Friday, July 3, 2009

What's In a Number?

First off, happy 4th of July everyone! I hope that everyone has a happy and safe weekend.
We've seen plenty of figures over the last week. Let's review some of these numbers and try to put them in the context of reality.
1. Americans lost 467K jobs in June according to our government. This was over 100K more than economists' estimates, which had been revised up just during the week. Barack glibly announced that while this was a bad number, he had just met with a bunch of big energy dudes who are making tons of money and who will provide jobs going forward. I'm sure that's a big relief for the half million Americans who just lost work.
Keep in mind that number doesn't reflect seasonal layoffs in retail where college-age kids will have no chance of getting a job and much more importantly, the impending job losses from the Chrysler and GM bankruptcies on both the plant and dealership fronts.
2. Speaking of automakers, let's dig into the sales figures for our largest companies. Ford's mere 10.9% decline in sales (YOY it turns out) was trumpeted by the MSM as good news and a reflection of Ford's growing market share. As Eric Janszen points out in his most recent Itulip article, sales numbers (GM -33%, TM -31%, Chrysler, -42% Honda -30%, Nissan -23%) are even worse than they appear:


"Automakers also have been plying record incentives in the form of cash or special financing to press customer traffic into dealerships, making it more difficult to determine the long-term demand for vehicles. Edmunds called the month the most expensive June on record, with the average U.S. incentive at $2,930 per vehicle sold, up 20 percent from a year earlier. Edmunds expects incentives to fall as production cuts in recent months pare inventories. Ford’s profit margin is -12.66% and Operating Margin is -5.49%. Hard to imagine how increasing incentives by 20% will improve on that. Input costs, such as payroll, are not down 20%."

So, Ford is getting $87 back for every $100 in car they sell. Yeah, that sounds like good business.

3. 125%, 80K, 5 million. These numbers represent the possible new percentage underwater Fannie and Freddie will be able to refinance loans, the number of loans they've been able to refinance at 105%, and the total number of people who were supposed to be helped by this program, respectively. In other words, the program to date has been a total failure with a little more than 1% of supposedly eligible homes being able to refinance. Even at 125% underwater, given the ever-rising rates and demand for at least 20% down, most homeowners will continue to be out of luck on the refinancing front. Perhaps that is why mortgage applications fell 19% this week.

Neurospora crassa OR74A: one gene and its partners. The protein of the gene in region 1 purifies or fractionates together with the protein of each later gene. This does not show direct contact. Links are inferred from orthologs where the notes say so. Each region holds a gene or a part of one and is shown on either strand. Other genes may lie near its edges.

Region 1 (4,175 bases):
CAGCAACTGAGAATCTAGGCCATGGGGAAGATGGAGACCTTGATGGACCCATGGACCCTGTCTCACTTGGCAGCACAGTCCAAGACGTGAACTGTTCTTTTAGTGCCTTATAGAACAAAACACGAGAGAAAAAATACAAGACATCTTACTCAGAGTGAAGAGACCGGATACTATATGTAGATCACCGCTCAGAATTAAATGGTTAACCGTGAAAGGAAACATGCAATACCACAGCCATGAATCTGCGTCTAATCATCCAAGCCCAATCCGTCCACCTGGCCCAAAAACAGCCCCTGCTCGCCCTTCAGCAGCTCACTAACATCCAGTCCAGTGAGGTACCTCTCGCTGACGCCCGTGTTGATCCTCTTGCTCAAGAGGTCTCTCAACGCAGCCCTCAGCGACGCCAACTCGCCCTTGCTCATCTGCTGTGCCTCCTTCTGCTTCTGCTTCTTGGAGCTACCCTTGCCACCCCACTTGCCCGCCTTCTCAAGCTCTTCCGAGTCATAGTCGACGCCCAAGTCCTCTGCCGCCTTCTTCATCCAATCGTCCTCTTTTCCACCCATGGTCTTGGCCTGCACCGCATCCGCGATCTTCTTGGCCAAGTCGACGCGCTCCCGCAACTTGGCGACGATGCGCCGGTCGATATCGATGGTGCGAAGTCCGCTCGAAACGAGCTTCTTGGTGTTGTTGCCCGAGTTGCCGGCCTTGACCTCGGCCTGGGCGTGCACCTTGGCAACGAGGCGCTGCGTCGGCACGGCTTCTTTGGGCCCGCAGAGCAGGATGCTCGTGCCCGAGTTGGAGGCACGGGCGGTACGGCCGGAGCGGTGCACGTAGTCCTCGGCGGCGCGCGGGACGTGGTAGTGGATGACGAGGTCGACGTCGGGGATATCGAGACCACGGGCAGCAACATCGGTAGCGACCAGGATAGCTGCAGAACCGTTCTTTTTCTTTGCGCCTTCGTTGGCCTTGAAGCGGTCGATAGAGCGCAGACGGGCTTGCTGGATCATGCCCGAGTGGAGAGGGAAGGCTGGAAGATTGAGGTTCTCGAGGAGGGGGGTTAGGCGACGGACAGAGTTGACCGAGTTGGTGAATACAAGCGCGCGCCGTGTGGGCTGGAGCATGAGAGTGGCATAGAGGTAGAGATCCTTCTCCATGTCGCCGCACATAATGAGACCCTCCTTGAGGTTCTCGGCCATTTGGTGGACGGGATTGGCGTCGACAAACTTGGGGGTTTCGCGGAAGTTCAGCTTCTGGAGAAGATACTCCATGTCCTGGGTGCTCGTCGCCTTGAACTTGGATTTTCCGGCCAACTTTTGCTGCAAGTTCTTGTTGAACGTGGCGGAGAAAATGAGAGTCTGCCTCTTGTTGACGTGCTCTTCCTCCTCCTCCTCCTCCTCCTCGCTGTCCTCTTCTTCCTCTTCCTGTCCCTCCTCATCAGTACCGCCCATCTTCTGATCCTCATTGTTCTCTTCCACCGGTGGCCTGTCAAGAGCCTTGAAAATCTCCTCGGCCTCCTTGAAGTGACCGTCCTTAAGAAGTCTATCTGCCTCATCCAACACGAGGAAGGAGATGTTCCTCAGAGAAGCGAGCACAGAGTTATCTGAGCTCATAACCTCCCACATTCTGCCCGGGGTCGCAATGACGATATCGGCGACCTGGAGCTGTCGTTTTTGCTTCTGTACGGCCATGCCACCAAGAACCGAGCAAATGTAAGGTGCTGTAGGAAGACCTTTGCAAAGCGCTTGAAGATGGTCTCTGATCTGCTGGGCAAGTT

4. A "slight" glitch in home sales in San Diego will have to be adjusted for the month of May. The WSJ reports that sales YOY will be revised down modestly from 89% to 6%. Hmm. Not quite as good. This is typical both of local level realtors and the NAR, who continue to front-run overly optimistic housing data when the truth is, the number of foreclosures banks are not revealing is tremendous, and if revealed, would implode the Case-Shiller index.
5. 5%. That's the new minimum balance on JPM credit cards and Citi will also be raising its minimums on 15 million customers. So when you see Americans "saving" at the highest levels in 60 years, be forewarned that this is simply the CC companies slashing available credit to already drowning consumers. If you can barely pay 2%, 5% is gonna be rough. Expect delinquencies to rise rapidly over the remainder of the year.


Sorry to be so pessimistic heading into our holiday weekend, but the only thing I feel sanguine about right now is having a few days off! Enjoy your 4th.


http://itulip.com/forums/showthread.php?t=10620

http://online.wsj.com/article/SB124638992043975185.html

2 comments:

Tiger Coach said...

Ax...
My dear friend... We still live in the greatest country in the world. And, as bleak as things are...and they are bleak and will probably get worse... Many people in the world wiould love to trade our position for theirs...

I truly appreciate your insights as they seem to touch on a consistent theme of over-optimisim v. reality... Let's think strategy!!!

AX said...

Thanks, TC. Tried to buy puts on SSO Wed. afternoon but couldn't get the trade in, would've worked quite well. Have a great holiday.